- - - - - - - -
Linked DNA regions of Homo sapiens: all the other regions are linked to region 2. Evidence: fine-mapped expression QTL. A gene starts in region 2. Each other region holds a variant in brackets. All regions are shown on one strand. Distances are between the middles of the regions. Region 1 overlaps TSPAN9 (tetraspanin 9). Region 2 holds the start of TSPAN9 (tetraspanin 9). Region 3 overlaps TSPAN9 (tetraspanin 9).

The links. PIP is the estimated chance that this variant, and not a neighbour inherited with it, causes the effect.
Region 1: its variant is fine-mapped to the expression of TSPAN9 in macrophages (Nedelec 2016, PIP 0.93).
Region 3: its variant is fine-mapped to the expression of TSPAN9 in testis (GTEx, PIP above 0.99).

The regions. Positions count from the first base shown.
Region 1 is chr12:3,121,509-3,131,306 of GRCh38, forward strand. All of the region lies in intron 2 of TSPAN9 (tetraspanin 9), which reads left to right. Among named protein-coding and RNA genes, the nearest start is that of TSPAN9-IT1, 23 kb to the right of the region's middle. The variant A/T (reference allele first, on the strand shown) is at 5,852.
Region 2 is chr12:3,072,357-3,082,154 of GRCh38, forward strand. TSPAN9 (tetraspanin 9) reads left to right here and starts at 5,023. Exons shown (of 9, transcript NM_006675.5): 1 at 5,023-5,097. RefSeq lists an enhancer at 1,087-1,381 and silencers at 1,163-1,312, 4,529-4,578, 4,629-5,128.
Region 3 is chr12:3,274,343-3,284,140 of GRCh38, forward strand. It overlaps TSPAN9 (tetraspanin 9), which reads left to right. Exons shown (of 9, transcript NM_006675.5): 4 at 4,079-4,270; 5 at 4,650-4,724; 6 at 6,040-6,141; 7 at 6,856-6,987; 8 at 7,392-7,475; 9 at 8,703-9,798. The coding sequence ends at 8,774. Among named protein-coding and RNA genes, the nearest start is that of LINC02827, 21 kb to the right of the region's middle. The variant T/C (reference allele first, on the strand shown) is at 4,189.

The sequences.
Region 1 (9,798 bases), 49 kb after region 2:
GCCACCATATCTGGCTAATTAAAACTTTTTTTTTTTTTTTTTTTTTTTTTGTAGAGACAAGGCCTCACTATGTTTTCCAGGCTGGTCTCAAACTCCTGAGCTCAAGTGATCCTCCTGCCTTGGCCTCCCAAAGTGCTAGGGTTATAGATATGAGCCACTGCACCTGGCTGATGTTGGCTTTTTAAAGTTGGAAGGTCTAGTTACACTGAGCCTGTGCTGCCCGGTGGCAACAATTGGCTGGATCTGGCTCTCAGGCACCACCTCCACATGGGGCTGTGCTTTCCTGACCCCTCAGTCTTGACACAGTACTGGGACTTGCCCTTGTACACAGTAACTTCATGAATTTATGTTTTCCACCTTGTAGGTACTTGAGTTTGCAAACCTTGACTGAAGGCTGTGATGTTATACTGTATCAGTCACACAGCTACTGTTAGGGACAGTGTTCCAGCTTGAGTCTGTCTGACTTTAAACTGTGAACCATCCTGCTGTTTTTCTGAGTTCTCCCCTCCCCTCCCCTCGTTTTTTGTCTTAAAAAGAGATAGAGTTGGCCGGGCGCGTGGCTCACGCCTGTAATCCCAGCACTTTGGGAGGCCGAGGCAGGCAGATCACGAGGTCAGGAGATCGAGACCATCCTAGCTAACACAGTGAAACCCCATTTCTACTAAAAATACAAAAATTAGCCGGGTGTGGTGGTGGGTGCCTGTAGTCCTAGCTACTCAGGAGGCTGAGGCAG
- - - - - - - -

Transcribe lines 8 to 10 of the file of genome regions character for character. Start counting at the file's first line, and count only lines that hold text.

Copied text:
Region 3 is chr12:3,274,343-3,284,140 of GRCh38, forward strand. It overlaps TSPAN9 (tetraspanin 9), which reads left to right. Exons shown (of 9, transcript NM_006675.5): 4 at 4,079-4,270; 5 at 4,650-4,724; 6 at 6,040-6,141; 7 at 6,856-6,987; 8 at 7,392-7,475; 9 at 8,703-9,798. The coding sequence ends at 8,774. Among named protein-coding and RNA genes, the nearest start is that of LINC02827, 21 kb to the right of the region's middle. The variant T/C (reference allele first, on the strand shown) is at 4,189.

The sequences.
Region 1 (9,798 bases), 49 kb after region 2: